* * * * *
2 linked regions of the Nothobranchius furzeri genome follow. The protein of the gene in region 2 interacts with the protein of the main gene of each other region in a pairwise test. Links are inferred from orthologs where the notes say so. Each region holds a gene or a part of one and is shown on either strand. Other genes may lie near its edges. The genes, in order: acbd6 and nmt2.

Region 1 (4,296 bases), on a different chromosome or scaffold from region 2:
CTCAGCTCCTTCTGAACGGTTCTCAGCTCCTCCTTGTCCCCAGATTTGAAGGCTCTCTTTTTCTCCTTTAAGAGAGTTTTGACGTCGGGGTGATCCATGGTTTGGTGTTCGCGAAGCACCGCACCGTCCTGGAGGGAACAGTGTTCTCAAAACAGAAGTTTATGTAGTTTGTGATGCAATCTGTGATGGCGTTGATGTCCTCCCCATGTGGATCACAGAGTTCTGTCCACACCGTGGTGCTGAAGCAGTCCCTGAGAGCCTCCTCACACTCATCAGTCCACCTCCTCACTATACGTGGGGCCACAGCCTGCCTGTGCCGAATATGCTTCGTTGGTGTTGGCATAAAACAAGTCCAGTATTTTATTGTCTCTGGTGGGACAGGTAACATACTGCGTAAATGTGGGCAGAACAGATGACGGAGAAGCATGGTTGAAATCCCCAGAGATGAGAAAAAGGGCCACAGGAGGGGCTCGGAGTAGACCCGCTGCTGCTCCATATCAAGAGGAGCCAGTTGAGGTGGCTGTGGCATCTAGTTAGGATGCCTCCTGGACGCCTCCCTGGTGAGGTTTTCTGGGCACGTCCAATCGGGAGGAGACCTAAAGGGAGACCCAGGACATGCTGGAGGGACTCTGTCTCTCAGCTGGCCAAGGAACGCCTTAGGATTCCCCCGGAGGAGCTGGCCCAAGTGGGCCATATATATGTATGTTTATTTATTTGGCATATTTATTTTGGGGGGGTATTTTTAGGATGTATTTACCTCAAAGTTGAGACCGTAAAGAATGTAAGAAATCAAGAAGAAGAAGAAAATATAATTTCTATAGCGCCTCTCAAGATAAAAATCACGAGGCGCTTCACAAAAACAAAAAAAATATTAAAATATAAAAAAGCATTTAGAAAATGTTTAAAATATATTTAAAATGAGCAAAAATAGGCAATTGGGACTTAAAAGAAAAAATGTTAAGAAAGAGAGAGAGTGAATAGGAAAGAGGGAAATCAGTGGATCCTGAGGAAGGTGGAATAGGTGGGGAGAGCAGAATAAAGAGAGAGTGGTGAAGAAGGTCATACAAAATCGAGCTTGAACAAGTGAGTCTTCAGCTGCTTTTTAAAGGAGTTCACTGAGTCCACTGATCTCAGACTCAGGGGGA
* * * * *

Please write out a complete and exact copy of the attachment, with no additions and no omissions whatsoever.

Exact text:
2 linked regions of the Nothobranchius furzeri genome follow. The protein of the gene in region 2 interacts with the protein of the main gene of each other region in a pairwise test. Links are inferred from orthologs where the notes say so. Each region holds a gene or a part of one and is shown on either strand. Other genes may lie near its edges. The genes, in order: acbd6 and nmt2.

Region 1 (4,296 bases), on a different chromosome or scaffold from region 2:
CTCAGCTCCTTCTGAACGGTTCTCAGCTCCTCCTTGTCCCCAGATTTGAAGGCTCTCTTTTTCTCCTTTAAGAGAGTTTTGACGTCGGGGTGATCCATGGTTTGGTGTTCGCGAAGCACCGCACCGTCCTGGAGGGAACAGTGTTCTCAAAACAGAAGTTTATGTAGTTTGTGATGCAATCTGTGATGGCGTTGATGTCCTCCCCATGTGGATCACAGAGTTCTGTCCACACCGTGGTGCTGAAGCAGTCCCTGAGAGCCTCCTCACACTCATCAGTCCACCTCCTCACTATACGTGGGGCCACAGCCTGCCTGTGCCGAATATGCTTCGTTGGTGTTGGCATAAAACAAGTCCAGTATTTTATTGTCTCTGGTGGGACAGGTAACATACTGCGTAAATGTGGGCAGAACAGATGACGGAGAAGCATGGTTGAAATCCCCAGAGATGAGAAAAAGGGCCACAGGAGGGGCTCGGAGTAGACCCGCTGCTGCTCCATATCAAGAGGAGCCAGTTGAGGTGGCTGTGGCATCTAGTTAGGATGCCTCCTGGACGCCTCCCTGGTGAGGTTTTCTGGGCACGTCCAATCGGGAGGAGACCTAAAGGGAGACCCAGGACATGCTGGAGGGACTCTGTCTCTCAGCTGGCCAAGGAACGCCTTAGGATTCCCCCGGAGGAGCTGGCCCAAGTGGGCCATATATATGTATGTTTATTTATTTGGCATATTTATTTTGGGGGGGTATTTTTAGGATGTATTTACCTCAAAGTTGAGACCGTAAAGAATGTAAGAAATCAAGAAGAAGAAGAAAATATAATTTCTATAGCGCCTCTCAAGATAAAAATCACGAGGCGCTTCACAAAAACAAAAAAAATATTAAAATATAAAAAAGCATTTAGAAAATGTTTAAAATATATTTAAAATGAGCAAAAATAGGCAATTGGGACTTAAAAGAAAAAATGTTAAGAAAGAGAGAGAGTGAATAGGAAAGAGGGAAATCAGTGGATCCTGAGGAAGGTGGAATAGGTGGGGAGAGCAGAATAAAGAGAGAGTGGTGAAGAAGGTCATACAAAATCGAGCTTGAACAAGTGAGTCTTCAGCTGCTTTTTAAAGGAGTTCACTGAGTCCACTGATCTCAGACTCAGGGGGA